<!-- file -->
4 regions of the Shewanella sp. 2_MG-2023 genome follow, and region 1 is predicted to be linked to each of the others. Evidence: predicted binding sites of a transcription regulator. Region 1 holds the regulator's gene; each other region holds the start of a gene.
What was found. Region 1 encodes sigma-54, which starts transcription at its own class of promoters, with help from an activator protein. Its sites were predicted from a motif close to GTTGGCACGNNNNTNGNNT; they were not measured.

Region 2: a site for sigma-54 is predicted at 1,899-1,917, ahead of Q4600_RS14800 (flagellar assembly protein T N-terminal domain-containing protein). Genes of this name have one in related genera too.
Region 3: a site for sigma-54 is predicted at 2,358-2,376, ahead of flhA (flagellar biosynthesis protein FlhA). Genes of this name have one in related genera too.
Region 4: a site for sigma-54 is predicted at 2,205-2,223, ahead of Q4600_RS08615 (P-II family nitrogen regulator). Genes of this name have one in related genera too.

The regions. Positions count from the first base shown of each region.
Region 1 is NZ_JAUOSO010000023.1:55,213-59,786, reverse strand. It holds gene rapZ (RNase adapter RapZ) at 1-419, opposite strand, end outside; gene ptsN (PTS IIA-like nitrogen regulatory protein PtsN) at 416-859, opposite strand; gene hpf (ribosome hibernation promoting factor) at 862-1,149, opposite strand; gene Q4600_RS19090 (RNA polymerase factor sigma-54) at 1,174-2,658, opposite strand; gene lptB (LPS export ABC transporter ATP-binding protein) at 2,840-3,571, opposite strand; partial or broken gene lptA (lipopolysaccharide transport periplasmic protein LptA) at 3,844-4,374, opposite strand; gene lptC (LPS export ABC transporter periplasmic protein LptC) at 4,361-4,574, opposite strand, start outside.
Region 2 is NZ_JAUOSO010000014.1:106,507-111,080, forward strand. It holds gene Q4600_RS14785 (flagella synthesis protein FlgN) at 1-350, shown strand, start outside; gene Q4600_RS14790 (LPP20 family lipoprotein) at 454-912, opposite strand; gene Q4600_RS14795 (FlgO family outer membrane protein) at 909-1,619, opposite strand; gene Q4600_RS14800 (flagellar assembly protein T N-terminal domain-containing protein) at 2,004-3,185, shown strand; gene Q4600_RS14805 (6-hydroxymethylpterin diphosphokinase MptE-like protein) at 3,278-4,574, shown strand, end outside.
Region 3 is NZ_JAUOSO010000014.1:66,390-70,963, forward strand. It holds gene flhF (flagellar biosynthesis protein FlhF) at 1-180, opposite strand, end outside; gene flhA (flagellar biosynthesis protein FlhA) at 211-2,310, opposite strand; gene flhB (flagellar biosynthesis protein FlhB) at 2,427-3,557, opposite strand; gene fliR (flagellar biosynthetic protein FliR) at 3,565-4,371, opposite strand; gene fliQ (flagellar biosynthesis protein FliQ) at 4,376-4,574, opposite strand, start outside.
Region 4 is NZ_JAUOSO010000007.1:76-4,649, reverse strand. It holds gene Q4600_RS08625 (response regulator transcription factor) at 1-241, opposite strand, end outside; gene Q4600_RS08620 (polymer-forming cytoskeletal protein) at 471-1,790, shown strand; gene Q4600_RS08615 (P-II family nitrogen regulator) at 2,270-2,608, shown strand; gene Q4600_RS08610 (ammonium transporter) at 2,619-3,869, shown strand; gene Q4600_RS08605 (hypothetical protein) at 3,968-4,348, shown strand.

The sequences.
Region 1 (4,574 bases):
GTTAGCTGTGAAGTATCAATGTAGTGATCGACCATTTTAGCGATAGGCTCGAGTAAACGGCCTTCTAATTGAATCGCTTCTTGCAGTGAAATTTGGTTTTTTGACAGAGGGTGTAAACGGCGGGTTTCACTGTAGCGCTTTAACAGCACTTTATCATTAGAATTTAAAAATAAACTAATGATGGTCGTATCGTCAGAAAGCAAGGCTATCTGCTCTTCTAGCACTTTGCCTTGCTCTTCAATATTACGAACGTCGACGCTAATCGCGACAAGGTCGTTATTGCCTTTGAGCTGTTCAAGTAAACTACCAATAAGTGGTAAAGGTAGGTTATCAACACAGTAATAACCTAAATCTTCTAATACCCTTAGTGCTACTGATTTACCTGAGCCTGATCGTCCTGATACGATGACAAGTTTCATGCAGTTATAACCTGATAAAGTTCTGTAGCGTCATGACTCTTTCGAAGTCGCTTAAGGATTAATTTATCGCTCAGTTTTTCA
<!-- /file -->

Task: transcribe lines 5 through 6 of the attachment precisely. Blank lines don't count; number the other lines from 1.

Region 4: a site for sigma-54 is predicted at 2,205-2,223, ahead of Q4600_RS08615 (P-II family nitrogen regulator). Genes of this name have one in related genera too.

The regions. Positions count from the first base shown of each region.